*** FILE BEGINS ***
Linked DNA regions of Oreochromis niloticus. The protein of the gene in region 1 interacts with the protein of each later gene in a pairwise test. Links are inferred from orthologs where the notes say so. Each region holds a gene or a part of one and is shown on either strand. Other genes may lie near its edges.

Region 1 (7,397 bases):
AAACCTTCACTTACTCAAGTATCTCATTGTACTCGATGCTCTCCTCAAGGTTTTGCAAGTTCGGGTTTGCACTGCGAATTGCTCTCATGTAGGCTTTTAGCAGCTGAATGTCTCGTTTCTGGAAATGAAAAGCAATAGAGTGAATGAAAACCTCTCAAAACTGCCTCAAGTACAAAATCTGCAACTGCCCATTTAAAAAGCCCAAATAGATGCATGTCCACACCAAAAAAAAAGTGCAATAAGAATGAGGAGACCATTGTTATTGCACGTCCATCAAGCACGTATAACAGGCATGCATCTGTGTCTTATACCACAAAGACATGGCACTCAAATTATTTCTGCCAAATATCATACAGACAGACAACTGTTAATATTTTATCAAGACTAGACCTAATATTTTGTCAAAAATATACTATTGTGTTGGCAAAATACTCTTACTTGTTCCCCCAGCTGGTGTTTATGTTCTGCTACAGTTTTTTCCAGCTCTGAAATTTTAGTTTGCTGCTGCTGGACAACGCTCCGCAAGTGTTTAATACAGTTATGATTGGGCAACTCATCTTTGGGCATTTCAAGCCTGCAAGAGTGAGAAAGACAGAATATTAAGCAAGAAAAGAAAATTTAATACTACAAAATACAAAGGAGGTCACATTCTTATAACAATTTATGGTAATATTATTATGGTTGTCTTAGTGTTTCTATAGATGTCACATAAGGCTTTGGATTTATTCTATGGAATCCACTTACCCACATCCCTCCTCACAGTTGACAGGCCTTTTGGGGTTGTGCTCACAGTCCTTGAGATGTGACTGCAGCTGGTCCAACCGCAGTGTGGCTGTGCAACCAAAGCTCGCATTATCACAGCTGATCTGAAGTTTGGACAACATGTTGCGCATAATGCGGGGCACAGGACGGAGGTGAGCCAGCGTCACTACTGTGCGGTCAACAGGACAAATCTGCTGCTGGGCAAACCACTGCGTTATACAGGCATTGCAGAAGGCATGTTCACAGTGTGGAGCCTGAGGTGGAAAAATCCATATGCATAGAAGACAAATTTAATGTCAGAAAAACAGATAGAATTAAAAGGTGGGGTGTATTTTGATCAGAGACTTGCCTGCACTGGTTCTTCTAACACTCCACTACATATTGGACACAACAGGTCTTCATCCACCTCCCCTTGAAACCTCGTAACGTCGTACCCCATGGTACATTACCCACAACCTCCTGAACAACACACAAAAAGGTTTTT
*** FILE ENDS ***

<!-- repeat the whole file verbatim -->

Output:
Linked DNA regions of Oreochromis niloticus. The protein of the gene in region 1 interacts with the protein of each later gene in a pairwise test. Links are inferred from orthologs where the notes say so. Each region holds a gene or a part of one and is shown on either strand. Other genes may lie near its edges.

Region 1 (7,397 bases):
AAACCTTCACTTACTCAAGTATCTCATTGTACTCGATGCTCTCCTCAAGGTTTTGCAAGTTCGGGTTTGCACTGCGAATTGCTCTCATGTAGGCTTTTAGCAGCTGAATGTCTCGTTTCTGGAAATGAAAAGCAATAGAGTGAATGAAAACCTCTCAAAACTGCCTCAAGTACAAAATCTGCAACTGCCCATTTAAAAAGCCCAAATAGATGCATGTCCACACCAAAAAAAAAGTGCAATAAGAATGAGGAGACCATTGTTATTGCACGTCCATCAAGCACGTATAACAGGCATGCATCTGTGTCTTATACCACAAAGACATGGCACTCAAATTATTTCTGCCAAATATCATACAGACAGACAACTGTTAATATTTTATCAAGACTAGACCTAATATTTTGTCAAAAATATACTATTGTGTTGGCAAAATACTCTTACTTGTTCCCCCAGCTGGTGTTTATGTTCTGCTACAGTTTTTTCCAGCTCTGAAATTTTAGTTTGCTGCTGCTGGACAACGCTCCGCAAGTGTTTAATACAGTTATGATTGGGCAACTCATCTTTGGGCATTTCAAGCCTGCAAGAGTGAGAAAGACAGAATATTAAGCAAGAAAAGAAAATTTAATACTACAAAATACAAAGGAGGTCACATTCTTATAACAATTTATGGTAATATTATTATGGTTGTCTTAGTGTTTCTATAGATGTCACATAAGGCTTTGGATTTATTCTATGGAATCCACTTACCCACATCCCTCCTCACAGTTGACAGGCCTTTTGGGGTTGTGCTCACAGTCCTTGAGATGTGACTGCAGCTGGTCCAACCGCAGTGTGGCTGTGCAACCAAAGCTCGCATTATCACAGCTGATCTGAAGTTTGGACAACATGTTGCGCATAATGCGGGGCACAGGACGGAGGTGAGCCAGCGTCACTACTGTGCGGTCAACAGGACAAATCTGCTGCTGGGCAAACCACTGCGTTATACAGGCATTGCAGAAGGCATGTTCACAGTGTGGAGCCTGAGGTGGAAAAATCCATATGCATAGAAGACAAATTTAATGTCAGAAAAACAGATAGAATTAAAAGGTGGGGTGTATTTTGATCAGAGACTTGCCTGCACTGGTTCTTCTAACACTCCACTACATATTGGACACAACAGGTCTTCATCCACCTCCCCTTGAAACCTCGTAACGTCGTACCCCATGGTACATTACCCACAACCTCCTGAACAACACACAAAAAGGTTTTT